For you know the grace of our Lord Jesus Christ, that though he was rich, yet for your sake, he became poor, so that you by his poverty might become rich. 2 Corinthians 8:9
Today, Thursday, April 27, was slated to be our busiest day. Not only was La Sorto, Otoro Intibuca the largest community with 160 families, it was the furthest away, resulting in a three hour bus ride each way. The group convened for a 6:00 a.m. breakfast and was on the road to La Sorto by 7:00 a.m. Upon our arrival at La Sorto at 10 a.m., our team was greeted with bright eyes, wide smiles, and hugs from the local children, some in their white school uniform shirts and blue pleated skirts.
The community of La Sorto has 160 families living in 95 houses. Like the other villages we have served this week, they have both a kindergarten and an elementary school, with a total of 104 students. The community does not have electricity. Their water source is a river 4 km away. There are two midwives who deliver only in emergencies, and no health center. When medical attention is needed, a trip must be made to La Esperanza Intibuca, 22 km away. There is a low incidence of teenage pregnancy. The most common illnesses are respiratory, stomach, skin problems, headache, hypertension, and chickenpox.
The team set up their clinics in an old schoolhouse, using a generator we transported for electricity. In addition to our other Honduran doctors who have been with us throughout the week, Dr. Juan Lainez joined our team for the first time today. He is a Honduran doctor who volunteered his time to go into the field with us and get to know our organization. Friends of Barnbas encourages Honduran doctors to work alongside the teams, so Dr. Lainez’ presence was welcome and greatly appreciated. The general clinic served 237 people. Vitamins were distributed to 182 people. Deworming medication was given to 177 children. Fifty-one children received fluoride treatments. The eye clinic served 31 patients. The dental clinic served 26 patients, for a total of 32 extractions performed. Nine referrals were made for ongoing medical care. Dr. Paul Settle found a heart murmur in a 10 day old baby girl, who was referred for further medical care. In total, three children were referred for services through the Friends of Barnabas Extended Care Program.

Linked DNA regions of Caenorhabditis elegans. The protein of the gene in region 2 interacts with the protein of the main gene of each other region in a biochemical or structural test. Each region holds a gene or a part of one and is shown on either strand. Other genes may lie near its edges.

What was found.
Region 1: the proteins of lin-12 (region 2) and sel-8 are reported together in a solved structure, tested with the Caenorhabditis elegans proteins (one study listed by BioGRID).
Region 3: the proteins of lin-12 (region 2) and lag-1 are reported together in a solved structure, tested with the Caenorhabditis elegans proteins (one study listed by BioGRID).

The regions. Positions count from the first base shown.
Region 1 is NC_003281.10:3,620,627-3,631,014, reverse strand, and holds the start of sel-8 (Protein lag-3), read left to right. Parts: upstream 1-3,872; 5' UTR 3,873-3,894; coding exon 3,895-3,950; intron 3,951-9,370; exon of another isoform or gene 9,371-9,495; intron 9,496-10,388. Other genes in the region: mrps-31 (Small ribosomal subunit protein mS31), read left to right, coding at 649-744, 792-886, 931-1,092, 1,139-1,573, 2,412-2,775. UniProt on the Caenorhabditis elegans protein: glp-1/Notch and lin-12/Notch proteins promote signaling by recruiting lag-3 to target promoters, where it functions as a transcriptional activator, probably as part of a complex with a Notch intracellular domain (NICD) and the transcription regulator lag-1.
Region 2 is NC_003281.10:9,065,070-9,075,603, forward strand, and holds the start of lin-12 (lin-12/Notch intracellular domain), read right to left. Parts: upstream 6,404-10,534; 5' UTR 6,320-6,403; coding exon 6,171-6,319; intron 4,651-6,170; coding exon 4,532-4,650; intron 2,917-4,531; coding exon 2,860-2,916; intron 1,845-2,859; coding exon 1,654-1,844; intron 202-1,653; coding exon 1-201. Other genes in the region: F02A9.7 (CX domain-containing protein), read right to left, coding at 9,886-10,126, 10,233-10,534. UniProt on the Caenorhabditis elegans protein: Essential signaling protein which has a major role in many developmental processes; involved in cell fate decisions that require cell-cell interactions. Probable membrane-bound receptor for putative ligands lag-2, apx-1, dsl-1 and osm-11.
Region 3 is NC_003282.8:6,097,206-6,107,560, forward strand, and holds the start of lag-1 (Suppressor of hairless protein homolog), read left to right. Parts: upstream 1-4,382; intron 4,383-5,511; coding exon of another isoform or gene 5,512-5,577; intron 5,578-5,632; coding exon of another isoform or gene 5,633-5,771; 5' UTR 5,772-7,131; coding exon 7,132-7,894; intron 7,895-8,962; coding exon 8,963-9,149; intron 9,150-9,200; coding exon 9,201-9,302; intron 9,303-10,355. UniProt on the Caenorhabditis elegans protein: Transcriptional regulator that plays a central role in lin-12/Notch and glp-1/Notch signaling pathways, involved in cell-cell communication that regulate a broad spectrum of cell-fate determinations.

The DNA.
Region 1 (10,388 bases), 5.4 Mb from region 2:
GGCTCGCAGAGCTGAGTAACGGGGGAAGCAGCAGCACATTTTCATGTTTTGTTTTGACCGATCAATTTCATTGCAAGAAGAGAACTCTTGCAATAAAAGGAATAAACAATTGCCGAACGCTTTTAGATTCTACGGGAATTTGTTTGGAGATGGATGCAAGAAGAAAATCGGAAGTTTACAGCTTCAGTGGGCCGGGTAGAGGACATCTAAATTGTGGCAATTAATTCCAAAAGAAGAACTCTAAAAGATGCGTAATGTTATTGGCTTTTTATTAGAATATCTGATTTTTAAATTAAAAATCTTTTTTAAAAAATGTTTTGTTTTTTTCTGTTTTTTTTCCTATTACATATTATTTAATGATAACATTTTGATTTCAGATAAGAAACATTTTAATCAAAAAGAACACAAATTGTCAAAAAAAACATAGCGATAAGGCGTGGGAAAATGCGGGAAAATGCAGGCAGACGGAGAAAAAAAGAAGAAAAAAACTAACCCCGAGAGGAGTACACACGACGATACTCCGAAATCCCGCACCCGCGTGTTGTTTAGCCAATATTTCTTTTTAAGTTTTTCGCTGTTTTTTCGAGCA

The joy and happiness in this community was evident throughout the day. They showed their appreciation for our services by giving our team freshly steamed tamales for lunch and coffee this afternoon. Their smiles and hugs were contagious. Although this was our largest group we served and was the longest day we have worked, it was one of the most enjoyable experiences we have had so far.
Our team arrived back at our house at 6:30 this evening in time to share dinner and devotions together. Dr. Judy led the devotions, and Ronnie spoke, as well. We talked about poverty and the poor. Dr. Judy said that during the day and throughout the week, her heart had been touched by these people in Honduras who have so few material possessions, who live in financial poverty, but who have such joy and happiness and contentment in their lives. Are they truly poor? We reflected spiritual poverty, as Dr. Judy asked, “Shouldn’t we really be looking at our own lives? Shouldn’t we consciously look at what we have each day?” As we have humbled ourselves and served the financially poor of Honduras this week, our lives have become richer, not in comparison to them, but because of them.
As for the rich in this present age, charge them not to be haughty, not to set their hopes on the uncertainty of riches, but on God, who richly provides us with everything to enjoy. 1 Timothy 6:17
Keep your life free from the love of money, and be content with what you have, for he has said, “I will never leave nor forsake you." Hebrews 13:5